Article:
I needed to select a gear ratio for my servos that would serve two purposes: first, to slow the hands down to make them move more like the Weasley Clock in the movie and, second, to help in mounting all of the servos so they fit on the back of the clock face.
There are many resource online already for calculating a gear ratio. It gets a little more difficult if you want to have multiple steps, or compound gears. A good video tutorial that helped me can be found on YouTube, here.
I arbitrarily chose a 15:1 gear ratio because it made the math between the servo and the clock face easier, that is 15° on the servo equals 1° on the clock face. The math for each increment is as follows:
Time Hand Rates
|Increment||Degrees on Clock Face||Degrees on Servo|
|1 Second||6° / second||90° / second|
|1 Minute||1° / 10 seconds||15° / 10 seconds|
|1 Hour||1° / 2 minutes||15° / 2 minutes|
Location Hand Positions
|Location||Degrees on Clock Face||Degrees on Servo|
|Quidditch||30°||450° (1.25 Rotations)|
|Work||60°||900° (2.5 Rotations)|
|Theatre||90°||1350° (3.75 Rotations)|
|Traveling||120°||1800° (5 Rotations)|
|Lost||150°||2250° (6.25 Rotations)|
|School||180°||2700° (7.5 Rotations)|
|Holiday||210°||3150° (8.75 Rotations)|
|Church||240°||3600° (10 Rotations)|
|Treasure Hunting||270°||4050° (11.25 Rotations)|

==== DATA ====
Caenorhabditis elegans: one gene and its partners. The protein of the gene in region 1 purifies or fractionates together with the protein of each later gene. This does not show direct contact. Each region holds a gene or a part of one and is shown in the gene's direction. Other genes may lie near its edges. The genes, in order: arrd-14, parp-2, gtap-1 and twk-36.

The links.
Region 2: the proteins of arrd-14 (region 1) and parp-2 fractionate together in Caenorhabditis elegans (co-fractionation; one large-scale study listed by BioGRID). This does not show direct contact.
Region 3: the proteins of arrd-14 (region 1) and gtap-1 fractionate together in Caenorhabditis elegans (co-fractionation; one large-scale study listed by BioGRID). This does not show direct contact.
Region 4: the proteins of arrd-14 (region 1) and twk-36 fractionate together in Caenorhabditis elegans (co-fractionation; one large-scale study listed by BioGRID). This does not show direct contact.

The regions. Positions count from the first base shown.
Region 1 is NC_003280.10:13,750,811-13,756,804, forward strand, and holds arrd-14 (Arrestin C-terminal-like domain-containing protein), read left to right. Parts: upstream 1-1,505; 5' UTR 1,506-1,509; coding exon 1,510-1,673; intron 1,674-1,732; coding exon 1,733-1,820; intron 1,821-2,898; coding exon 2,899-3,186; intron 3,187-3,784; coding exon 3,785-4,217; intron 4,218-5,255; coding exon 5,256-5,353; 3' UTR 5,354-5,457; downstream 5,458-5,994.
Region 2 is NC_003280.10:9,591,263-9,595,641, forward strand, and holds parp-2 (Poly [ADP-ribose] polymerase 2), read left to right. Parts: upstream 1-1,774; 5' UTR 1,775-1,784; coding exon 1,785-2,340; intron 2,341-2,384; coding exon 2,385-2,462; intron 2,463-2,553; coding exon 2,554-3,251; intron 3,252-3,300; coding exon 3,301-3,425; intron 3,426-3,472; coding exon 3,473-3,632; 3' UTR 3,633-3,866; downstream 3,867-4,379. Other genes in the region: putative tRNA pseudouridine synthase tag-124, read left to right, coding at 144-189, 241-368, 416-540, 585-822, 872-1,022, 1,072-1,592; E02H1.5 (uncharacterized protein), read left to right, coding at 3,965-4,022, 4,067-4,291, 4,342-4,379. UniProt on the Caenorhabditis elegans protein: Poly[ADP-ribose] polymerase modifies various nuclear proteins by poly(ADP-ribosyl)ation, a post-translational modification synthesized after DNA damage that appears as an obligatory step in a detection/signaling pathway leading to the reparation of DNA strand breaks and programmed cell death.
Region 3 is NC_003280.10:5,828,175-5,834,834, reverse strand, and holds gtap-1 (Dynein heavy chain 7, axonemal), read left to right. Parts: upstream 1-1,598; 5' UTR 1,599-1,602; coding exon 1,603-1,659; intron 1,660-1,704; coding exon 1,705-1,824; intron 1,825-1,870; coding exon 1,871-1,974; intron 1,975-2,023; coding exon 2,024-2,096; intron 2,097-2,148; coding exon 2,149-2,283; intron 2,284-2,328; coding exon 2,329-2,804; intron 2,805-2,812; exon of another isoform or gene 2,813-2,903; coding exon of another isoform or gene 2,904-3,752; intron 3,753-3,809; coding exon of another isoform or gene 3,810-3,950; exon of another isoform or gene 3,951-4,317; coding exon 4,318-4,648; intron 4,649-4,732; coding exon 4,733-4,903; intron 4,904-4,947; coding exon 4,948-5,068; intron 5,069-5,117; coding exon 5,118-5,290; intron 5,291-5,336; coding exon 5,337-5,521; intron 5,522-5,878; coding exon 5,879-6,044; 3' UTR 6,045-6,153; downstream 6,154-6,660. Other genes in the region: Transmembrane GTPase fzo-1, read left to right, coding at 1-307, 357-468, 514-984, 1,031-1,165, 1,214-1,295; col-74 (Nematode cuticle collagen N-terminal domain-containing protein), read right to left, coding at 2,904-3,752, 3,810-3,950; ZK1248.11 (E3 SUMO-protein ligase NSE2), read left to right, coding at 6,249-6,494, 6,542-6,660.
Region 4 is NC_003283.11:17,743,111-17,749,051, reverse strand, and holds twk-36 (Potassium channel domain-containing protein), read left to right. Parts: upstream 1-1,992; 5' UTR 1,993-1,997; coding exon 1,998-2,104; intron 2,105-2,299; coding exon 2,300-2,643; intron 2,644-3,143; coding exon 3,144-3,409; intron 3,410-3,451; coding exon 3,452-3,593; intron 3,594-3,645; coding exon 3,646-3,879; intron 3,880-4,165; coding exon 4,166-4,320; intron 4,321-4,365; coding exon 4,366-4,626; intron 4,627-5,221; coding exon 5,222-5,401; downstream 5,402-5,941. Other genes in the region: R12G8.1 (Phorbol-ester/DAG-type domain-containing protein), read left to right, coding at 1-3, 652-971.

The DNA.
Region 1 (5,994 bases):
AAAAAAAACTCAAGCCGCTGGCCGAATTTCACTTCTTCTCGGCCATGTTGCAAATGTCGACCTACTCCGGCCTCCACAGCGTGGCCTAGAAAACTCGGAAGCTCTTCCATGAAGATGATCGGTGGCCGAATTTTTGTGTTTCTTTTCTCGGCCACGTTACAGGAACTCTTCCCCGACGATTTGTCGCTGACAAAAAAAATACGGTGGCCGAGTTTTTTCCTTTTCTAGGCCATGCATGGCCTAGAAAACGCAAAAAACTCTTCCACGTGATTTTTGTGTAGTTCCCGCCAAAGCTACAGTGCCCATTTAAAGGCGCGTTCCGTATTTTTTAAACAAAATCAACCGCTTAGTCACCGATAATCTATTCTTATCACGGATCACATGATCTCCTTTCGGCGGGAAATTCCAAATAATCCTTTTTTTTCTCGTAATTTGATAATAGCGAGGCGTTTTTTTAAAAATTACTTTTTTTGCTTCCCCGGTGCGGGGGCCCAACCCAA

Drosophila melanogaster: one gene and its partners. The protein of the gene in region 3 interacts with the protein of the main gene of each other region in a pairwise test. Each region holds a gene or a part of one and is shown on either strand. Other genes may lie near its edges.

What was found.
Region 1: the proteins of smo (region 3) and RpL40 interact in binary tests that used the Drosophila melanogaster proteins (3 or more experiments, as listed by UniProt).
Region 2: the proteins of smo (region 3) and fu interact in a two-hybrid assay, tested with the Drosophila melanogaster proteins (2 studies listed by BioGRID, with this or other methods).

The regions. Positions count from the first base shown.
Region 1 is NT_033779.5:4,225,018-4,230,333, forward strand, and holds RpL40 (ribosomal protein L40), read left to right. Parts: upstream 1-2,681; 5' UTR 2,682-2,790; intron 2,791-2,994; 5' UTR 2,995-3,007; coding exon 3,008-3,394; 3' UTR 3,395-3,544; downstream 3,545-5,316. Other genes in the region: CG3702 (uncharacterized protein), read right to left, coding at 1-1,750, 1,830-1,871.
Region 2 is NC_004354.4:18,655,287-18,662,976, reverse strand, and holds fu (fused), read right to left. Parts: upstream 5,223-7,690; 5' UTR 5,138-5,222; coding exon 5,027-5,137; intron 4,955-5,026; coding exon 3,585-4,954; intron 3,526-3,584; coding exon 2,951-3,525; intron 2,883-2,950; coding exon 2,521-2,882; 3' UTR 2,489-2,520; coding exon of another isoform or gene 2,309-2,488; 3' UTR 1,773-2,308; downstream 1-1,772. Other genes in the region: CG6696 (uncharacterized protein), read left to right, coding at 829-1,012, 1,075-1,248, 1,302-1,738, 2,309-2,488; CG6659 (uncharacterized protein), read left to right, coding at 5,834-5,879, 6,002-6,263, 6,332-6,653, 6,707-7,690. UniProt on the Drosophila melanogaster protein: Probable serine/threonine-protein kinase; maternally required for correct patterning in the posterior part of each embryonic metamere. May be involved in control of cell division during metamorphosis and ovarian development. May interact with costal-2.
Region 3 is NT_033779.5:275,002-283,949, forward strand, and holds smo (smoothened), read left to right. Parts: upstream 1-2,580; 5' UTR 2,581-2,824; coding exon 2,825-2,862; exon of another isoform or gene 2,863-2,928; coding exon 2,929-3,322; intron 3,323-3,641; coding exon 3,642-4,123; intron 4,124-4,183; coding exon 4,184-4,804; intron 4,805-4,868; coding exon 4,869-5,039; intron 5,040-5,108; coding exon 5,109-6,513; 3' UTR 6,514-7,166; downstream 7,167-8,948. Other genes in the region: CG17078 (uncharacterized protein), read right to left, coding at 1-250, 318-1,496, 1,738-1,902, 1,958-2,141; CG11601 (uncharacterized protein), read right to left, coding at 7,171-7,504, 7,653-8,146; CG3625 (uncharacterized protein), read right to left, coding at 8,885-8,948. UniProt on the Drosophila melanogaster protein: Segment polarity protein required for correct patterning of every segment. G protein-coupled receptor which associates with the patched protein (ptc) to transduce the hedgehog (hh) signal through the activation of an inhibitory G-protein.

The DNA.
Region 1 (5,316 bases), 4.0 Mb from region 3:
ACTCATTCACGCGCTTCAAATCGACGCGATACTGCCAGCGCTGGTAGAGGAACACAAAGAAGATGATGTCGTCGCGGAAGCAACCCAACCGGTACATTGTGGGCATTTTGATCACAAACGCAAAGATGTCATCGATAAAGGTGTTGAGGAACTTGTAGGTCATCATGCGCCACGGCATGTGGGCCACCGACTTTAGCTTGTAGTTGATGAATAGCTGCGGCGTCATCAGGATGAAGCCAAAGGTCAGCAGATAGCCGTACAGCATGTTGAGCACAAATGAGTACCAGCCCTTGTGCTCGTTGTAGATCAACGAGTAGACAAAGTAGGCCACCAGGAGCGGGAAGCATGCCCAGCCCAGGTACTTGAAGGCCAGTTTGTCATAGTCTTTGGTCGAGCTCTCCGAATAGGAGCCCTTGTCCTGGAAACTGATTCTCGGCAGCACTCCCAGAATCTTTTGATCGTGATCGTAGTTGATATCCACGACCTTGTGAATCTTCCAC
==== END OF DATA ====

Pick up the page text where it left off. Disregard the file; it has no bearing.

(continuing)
|Home||300°||4500° (12.5 Rotations)|
|St. Mungo’s||330°||4950° (13.75 Rotations)|
This made the speed better. The Parallax 360° High Speed Servo is just that, a high speed servo. It works better at near full to full speed which is 2 rotations per second or 120 Rotations Per Minute (RPM). I experimented with reducing the speed and as it nears its dead zone, “stop”, point; it could lock up as it has not reached the desired angle yet but the speed is too slow to allow the servo to actually move any more.
At top speed, applying the gear ratio, reduces to 8 RPM or 1 rotation every 7.5 seconds.
The other constraints I had in my gear box include:
- The smallest gear I could 3D print and fit the servo’s shaft is 12 teeth at a 30 tooth/inch pitch. (Determined through experimentation.)
- I needed the gears to not interfere with the servo mounting points.
- I needed the gear attached to the main clock shafts be large enough to allow mounting all of the servos around it.
My first attempt to do this was with Lego™ gears, but after I got my Ender 3 Pro 3D printer, I was able to create my own custom gears. It could be possible to use Lego™ gears but either the ratio or the number of gear steps would have had to change.
The outcome was that I needed 2 steps to make the ratio and the size of the gear on the clock shaft would depend on how far the servo is from the clock shaft. To enable that, an idle gear would also be used. The ratios came out as follows:
|First Gear||Second Gear||Ratio|
|12 Teeth||27 Teeth||4:9|
|12 Teeth||80 Teeth||3:20|
The idle gear was also made to be 27 teeth to fit in the same fixture as the step gear. As can be seen below, all seven servos fit and an eighth servo could fit as well. I modelled the gears, fixtures and checked the spacing using Fusion 360, which is free for non-commercial use.
Gear Set-Side View
Gear Set-Top View
This configuration allows for all seven servos to be mounted around the clock shaft as follows:
Gear Pattern (dimensions in mm)